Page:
The temporal lobes are very intimately connected to the limbic
system, and sometimes this variety of epilepsy is called limbic
Wilder Penfield published a case in which an epileptic patient saw Jesus descending from heaven, and framed as though he were in a picture.
Others are simply filled with a bliss so intense that they can only attribute it to God. Others sense his presence, while others hear his voice. Although visions of God are not common epileptic experiences, they do occur once in awhile.
What is common,
is a fascination, or even obsession with God in the personalities of
those who have temporal lobe epilepsy.
One patient ritually recorded in a ledger everyday that he was free of seizures.
To his astonishment, multiple religious conversions were common among these patients.
A man who developed temporal lobe epilepsy in his 30s abruptly became interested in religion; volunteering daily for religious organizations and determining to become a minister. His sermons dealt with moral issues in highly circumstantial and meticulous detail.
This hyper religiosity can appear in people deny religious faith.
One patient with this trait was an atheist because he felt the clergy,
interrupted a church service by going to the pulpit to debate in
I had temporal lobe epilepsy as a child. It appeared around the age of 7 and subsided around the age of 10.
This is the time in
childhood when it most commonly appears. Temporal lobe epilepsy
almost always subsides with the onset of puberty, but the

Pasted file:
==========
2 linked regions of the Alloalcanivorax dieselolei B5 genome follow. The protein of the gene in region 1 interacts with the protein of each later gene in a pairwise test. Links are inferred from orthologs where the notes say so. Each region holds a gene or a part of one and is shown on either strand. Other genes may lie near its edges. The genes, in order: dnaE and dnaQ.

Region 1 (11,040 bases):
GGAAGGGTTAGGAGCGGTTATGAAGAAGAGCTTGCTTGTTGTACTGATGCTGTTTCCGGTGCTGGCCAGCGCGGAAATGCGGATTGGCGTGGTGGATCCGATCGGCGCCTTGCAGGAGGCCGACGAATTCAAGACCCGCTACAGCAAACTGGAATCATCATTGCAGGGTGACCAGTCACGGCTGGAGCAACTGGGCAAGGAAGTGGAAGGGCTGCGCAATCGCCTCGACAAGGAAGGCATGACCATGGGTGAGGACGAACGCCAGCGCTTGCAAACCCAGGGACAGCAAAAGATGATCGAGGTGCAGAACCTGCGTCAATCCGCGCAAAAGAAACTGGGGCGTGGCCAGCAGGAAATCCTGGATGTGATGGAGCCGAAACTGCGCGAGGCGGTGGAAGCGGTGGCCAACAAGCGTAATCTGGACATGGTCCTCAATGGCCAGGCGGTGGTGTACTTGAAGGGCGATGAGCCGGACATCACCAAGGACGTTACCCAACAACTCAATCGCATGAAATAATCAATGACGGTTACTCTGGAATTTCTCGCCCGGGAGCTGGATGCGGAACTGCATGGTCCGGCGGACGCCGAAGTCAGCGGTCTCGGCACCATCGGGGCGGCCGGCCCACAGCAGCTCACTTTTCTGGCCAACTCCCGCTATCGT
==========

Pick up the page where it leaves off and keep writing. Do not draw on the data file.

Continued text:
personality traits it brings out usually stay with a person for the
rest of their lives.
There was an adult in the room, and being out of my body, I thought I was going to get in trouble. I thought I'd be caught and punished for it. I had some idea that kids weren't allowed to leave their bodies. I remember being completely terrified. Utterly and absolutely filled with fear.
This fear, called ictal fear, is common in temporal lobe seizures.
In the literature of temporal lobe epilepsy, the words I've read most often to describe it have been,
It's not that out of body experiences are frightening, but rather that out of body experience seems to be based in the right hemisphere of the brain.
One structure, the amygdala on the right side, is specialized for fear. What happened was that the seizure had spread out beyond the structure where it began, and included another so that two very very different experiences, being out of body and being afraid, could happen at the same time, and even seen connected.
that out of body experiences were somehow frightening, but there is
no way that could ever have inspired as much fear as I felt.